He has experimented with using same-length irons and swinging on a single plane. These practices go against conventional golfing wisdom, but the results are paying off. In 2015 DeChambeau became only the fifth player to win both the U.S. Amateur and NCAA Division I championship in the same year. (He joined the company of Jack Nicklaus, Phil Mickelson, and Tiger Woods.) Since entering the PGA tour he has steadily improved and has risen into the top 10 world rankings.
DeChambeau doesn’t care what others think of his methods; he cares about the numbers. He is always chasing down rabbit holes to find his next edge, even though it sometimes doesn’t work out. He explained, “And if I get bit in that hole, that’s actually a good thing. I’ll learn from it. Most people are afraid of failure. I love failure because it tells me where to go next.”
Neither Hogan nor DeChambeau was content with ‘just ok.’ But what exactly is the ‘OK Plateau’ and why do people get stuck there?
The ‘OK Plateau’ Psychologists found that when you develop a skill you progress through 3 stages: cognitive, associative, and autonomous. During the cognitive and associative stages, you are consciously thinking about how to improve, making mistakes, and learning effective strategies. This conscious focus leads to improvement.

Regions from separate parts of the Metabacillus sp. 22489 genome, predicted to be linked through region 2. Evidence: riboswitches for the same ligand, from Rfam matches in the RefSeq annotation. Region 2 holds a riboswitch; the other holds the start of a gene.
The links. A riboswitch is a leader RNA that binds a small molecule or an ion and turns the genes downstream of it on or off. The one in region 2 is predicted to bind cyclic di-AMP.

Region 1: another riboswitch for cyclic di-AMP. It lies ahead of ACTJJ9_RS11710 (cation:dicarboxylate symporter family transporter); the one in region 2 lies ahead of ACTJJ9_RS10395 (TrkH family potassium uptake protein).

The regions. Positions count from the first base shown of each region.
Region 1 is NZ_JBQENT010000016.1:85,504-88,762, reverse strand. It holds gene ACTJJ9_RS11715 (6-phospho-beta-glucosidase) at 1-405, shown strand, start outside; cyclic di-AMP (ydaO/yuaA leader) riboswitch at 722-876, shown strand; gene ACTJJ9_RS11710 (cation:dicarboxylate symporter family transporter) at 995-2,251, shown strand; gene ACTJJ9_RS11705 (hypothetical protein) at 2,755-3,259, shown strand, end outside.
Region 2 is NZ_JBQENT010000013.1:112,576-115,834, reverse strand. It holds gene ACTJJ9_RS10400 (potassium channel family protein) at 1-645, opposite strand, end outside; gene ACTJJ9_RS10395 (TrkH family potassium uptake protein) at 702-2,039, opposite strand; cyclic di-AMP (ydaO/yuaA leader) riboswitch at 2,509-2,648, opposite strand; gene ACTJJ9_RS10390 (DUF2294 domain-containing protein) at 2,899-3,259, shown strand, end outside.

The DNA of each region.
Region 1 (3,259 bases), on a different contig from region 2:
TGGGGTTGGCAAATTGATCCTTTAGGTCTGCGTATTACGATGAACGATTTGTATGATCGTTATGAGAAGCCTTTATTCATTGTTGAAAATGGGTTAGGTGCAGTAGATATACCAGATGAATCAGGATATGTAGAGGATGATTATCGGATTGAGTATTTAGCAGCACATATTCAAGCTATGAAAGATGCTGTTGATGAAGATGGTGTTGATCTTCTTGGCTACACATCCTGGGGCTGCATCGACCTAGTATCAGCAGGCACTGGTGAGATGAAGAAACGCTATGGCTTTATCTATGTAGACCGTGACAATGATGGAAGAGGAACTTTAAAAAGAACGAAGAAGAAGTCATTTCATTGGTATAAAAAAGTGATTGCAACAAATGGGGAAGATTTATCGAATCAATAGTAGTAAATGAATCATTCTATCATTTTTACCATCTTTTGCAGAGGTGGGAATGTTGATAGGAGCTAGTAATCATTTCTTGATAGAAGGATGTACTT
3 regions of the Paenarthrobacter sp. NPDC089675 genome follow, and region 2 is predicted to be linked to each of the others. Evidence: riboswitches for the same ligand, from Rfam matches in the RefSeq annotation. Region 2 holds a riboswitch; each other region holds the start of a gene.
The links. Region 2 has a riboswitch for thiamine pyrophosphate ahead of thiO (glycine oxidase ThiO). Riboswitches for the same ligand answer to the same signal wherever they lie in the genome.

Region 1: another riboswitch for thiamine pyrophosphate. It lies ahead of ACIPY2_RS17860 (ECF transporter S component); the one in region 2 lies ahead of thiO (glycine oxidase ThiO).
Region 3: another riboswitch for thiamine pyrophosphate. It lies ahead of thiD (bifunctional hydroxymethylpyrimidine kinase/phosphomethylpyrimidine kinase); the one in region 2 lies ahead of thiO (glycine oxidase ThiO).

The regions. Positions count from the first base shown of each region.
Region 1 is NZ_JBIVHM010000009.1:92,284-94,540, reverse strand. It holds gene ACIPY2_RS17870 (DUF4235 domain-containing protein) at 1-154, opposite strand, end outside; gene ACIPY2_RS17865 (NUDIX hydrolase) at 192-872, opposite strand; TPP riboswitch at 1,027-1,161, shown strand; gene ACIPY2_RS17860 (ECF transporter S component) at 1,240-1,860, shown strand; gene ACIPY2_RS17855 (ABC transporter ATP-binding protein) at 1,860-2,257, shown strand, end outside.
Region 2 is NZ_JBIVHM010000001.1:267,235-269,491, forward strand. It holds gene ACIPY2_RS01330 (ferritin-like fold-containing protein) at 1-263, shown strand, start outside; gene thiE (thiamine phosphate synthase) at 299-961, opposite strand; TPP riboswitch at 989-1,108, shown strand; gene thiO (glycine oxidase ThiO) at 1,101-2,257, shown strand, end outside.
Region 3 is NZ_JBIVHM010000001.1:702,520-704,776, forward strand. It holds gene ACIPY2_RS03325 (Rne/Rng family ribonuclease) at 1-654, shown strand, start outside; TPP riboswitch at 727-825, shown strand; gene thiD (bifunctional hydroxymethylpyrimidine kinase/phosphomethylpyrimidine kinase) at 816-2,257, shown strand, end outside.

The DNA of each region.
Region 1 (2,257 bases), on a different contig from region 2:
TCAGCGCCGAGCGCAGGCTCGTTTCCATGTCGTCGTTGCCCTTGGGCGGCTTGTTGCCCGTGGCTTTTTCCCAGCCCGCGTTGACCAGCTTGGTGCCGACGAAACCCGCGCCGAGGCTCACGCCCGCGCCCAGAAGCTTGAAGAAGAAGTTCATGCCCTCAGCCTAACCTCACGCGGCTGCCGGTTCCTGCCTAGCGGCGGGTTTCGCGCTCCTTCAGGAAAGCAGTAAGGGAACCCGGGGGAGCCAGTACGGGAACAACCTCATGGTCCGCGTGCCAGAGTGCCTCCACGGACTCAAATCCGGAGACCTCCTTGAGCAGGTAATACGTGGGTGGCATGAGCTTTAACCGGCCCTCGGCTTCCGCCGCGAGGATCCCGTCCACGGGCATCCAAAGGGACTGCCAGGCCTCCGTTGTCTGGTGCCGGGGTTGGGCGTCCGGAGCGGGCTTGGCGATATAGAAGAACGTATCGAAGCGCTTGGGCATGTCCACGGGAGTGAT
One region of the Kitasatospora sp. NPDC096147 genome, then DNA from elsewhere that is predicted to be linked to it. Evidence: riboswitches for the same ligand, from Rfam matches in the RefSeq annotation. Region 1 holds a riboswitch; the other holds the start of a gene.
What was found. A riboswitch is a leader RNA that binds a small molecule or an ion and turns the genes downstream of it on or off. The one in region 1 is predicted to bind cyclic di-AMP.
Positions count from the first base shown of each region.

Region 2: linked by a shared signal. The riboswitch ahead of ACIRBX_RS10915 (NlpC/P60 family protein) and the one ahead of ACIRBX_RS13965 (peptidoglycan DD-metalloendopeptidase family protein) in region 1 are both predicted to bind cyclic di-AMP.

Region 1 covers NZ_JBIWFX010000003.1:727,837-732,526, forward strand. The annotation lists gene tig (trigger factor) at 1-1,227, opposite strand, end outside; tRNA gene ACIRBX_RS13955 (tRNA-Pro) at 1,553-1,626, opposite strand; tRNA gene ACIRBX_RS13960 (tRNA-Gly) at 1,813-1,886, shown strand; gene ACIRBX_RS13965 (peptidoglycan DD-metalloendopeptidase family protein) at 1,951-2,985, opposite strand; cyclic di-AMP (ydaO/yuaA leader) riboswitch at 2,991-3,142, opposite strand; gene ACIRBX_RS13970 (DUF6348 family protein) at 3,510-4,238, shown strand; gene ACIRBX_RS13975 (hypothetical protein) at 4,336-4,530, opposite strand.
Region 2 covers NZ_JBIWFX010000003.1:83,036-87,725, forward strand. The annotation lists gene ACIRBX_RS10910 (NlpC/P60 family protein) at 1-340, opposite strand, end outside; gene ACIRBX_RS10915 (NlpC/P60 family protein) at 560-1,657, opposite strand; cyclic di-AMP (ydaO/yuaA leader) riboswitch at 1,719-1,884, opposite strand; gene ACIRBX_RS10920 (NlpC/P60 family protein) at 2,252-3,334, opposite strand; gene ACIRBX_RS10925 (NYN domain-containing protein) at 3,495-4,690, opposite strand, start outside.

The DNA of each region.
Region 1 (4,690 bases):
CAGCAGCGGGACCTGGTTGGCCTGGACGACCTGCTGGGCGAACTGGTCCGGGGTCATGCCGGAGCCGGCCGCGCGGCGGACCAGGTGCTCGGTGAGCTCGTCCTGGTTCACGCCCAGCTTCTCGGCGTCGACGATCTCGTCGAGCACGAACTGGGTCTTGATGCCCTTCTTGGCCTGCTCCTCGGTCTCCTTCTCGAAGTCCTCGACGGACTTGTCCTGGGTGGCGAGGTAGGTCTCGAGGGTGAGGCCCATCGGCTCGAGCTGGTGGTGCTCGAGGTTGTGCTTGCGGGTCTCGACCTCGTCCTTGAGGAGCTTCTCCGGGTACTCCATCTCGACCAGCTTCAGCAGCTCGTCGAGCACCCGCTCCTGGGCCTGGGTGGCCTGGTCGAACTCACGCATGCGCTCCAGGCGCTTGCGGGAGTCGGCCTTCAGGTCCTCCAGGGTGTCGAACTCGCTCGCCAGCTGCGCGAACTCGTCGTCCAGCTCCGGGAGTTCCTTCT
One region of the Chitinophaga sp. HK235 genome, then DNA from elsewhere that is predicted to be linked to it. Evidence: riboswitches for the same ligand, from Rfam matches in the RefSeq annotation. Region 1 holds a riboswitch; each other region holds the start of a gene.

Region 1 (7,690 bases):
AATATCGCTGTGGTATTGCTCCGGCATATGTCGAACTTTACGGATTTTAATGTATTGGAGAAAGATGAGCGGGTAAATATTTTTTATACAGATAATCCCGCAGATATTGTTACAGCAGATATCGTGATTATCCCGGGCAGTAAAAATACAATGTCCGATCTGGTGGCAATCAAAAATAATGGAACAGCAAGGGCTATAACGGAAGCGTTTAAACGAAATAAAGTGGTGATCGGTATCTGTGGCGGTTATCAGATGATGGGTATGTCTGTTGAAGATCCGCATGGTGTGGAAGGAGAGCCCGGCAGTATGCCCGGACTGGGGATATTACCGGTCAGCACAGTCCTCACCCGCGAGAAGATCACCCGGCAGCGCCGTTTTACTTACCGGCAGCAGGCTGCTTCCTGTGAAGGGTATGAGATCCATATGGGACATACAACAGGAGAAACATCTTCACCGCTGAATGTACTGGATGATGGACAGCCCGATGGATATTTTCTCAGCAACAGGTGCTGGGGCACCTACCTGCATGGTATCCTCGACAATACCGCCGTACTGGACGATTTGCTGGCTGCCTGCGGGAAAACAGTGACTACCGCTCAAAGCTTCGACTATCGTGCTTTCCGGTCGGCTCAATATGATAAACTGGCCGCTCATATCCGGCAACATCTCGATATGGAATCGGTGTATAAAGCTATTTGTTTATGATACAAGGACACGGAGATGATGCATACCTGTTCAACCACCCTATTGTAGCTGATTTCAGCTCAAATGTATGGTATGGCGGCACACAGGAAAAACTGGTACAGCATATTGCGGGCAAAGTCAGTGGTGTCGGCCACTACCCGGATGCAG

After steady improvement, you arrive at the autonomous stage. Actions and skills become automatic, requiring less of your attention. It’s like you’re turning on autopilot. This is why you get stuck at the ‘OK Plateau,’ a term coined by author Joshua Foer in Moonwalking with Einstein.
You’ll end up going through the motions without a conscious effort to improve. Think about a skill like cooking. When you first start cooking you make a lot of mistakes. You make steady improvements until you reach an acceptable level of competence and call it good.
Your cooking skills, or any skill, will remain around the same level unless you make a change. You have to force yourself back into the cognitive stage to see improvement again. The key to breaking through the ‘OK Plateau’ is through conscious, deliberate practice. Systematic Deliberate Practice: A Scientific Approach to Improvement
If you want to break through the ‘OK Plateau’ you’ll need to engage in deliberate practice. Your odds of improving go up if you approach practice systematically: like a scientist.
Deliberate practice is a purposeful and systematic method of practice. It is based on working at the edge of your abilities and using regular feedback to drive improvement. Instead of going through the motions, deliberate practice requires focused attention and hard work. Any time you stretch yourself past your current abilities you’ll encounter resistance, but it is the surest way to learn and grow.